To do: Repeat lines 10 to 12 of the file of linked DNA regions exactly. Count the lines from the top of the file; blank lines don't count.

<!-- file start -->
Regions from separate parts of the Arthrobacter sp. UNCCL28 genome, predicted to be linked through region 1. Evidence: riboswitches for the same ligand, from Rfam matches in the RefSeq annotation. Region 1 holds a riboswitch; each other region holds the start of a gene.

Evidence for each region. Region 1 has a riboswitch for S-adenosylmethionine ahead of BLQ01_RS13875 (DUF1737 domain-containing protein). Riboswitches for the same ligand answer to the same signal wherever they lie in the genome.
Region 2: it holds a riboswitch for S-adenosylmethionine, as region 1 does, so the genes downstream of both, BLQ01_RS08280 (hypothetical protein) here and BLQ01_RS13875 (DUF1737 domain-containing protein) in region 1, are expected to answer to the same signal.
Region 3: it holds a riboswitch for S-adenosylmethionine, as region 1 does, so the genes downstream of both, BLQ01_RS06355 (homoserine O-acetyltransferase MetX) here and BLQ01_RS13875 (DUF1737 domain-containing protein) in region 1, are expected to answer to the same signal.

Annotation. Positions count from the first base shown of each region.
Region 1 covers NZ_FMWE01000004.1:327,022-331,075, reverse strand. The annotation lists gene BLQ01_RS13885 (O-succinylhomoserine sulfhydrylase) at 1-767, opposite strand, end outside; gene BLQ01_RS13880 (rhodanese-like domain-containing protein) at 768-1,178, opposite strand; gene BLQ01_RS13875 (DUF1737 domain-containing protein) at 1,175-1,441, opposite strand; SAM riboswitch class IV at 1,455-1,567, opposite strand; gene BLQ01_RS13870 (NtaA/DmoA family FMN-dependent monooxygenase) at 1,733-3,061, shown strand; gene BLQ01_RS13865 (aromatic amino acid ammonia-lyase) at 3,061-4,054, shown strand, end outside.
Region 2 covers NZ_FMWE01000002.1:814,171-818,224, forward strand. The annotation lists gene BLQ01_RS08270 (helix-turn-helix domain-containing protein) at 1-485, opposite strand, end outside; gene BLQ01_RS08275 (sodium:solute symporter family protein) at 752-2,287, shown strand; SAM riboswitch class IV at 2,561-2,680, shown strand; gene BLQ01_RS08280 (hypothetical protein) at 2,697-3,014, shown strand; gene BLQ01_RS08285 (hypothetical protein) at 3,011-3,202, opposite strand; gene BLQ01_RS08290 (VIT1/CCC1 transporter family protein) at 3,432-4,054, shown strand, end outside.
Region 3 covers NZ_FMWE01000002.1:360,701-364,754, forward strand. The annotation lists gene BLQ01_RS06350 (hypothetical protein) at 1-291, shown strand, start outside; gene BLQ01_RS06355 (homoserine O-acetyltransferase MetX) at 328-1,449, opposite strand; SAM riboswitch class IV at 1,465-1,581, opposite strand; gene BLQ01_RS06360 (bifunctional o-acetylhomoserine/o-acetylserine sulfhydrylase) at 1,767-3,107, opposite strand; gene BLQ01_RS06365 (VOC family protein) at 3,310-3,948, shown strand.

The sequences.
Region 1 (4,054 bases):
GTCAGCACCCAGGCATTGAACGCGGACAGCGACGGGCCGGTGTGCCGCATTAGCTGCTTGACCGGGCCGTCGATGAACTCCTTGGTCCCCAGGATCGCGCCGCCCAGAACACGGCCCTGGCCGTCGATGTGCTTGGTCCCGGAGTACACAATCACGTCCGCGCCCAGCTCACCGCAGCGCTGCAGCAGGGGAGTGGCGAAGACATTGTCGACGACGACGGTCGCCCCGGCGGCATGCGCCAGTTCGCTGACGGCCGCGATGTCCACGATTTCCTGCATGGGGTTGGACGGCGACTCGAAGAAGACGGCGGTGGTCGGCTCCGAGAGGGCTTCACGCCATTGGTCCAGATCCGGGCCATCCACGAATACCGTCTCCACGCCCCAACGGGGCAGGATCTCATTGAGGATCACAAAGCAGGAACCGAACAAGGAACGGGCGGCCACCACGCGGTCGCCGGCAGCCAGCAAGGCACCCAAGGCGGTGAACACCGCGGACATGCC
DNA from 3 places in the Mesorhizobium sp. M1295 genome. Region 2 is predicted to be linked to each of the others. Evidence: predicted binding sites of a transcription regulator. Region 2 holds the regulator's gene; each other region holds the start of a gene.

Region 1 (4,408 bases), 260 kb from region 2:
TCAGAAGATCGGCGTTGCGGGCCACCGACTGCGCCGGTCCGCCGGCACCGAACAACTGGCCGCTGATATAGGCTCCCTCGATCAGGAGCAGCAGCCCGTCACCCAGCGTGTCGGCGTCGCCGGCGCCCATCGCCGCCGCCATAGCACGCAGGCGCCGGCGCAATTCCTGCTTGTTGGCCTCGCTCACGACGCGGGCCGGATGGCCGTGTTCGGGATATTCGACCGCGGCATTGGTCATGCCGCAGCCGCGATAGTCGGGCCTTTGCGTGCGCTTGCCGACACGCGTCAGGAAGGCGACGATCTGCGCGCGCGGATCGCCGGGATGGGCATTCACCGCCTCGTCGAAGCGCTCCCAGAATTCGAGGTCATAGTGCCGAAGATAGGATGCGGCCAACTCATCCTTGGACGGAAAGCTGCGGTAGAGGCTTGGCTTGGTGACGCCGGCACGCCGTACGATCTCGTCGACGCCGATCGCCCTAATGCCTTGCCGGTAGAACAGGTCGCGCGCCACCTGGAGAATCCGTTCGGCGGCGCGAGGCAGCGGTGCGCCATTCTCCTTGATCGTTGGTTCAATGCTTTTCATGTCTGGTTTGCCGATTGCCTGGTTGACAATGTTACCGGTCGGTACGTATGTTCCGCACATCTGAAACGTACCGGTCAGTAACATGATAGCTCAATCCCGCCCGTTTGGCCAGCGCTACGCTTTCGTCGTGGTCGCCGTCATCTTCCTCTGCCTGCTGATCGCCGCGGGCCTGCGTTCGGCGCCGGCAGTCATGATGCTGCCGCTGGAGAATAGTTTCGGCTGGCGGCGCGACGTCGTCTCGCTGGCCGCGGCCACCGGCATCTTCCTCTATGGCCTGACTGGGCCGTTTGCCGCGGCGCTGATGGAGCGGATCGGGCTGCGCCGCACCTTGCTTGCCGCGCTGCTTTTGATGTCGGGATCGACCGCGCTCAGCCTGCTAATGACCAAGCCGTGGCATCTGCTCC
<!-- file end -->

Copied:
Region 1 (4,054 bases):
GTCAGCACCCAGGCATTGAACGCGGACAGCGACGGGCCGGTGTGCCGCATTAGCTGCTTGACCGGGCCGTCGATGAACTCCTTGGTCCCCAGGATCGCGCCGCCCAGAACACGGCCCTGGCCGTCGATGTGCTTGGTCCCGGAGTACACAATCACGTCCGCGCCCAGCTCACCGCAGCGCTGCAGCAGGGGAGTGGCGAAGACATTGTCGACGACGACGGTCGCCCCGGCGGCATGCGCCAGTTCGCTGACGGCCGCGATGTCCACGATTTCCTGCATGGGGTTGGACGGCGACTCGAAGAAGACGGCGGTGGTCGGCTCCGAGAGGGCTTCACGCCATTGGTCCAGATCCGGGCCATCCACGAATACCGTCTCCACGCCCCAACGGGGCAGGATCTCATTGAGGATCACAAAGCAGGAACCGAACAAGGAACGGGCGGCCACCACGCGGTCGCCGGCAGCCAGCAAGGCACCCAAGGCGGTGAACACCGCGGACATGCC
DNA from 3 places in the Mesorhizobium sp. M1295 genome. Region 2 is predicted to be linked to each of the others. Evidence: predicted binding sites of a transcription regulator. Region 2 holds the regulator's gene; each other region holds the start of a gene.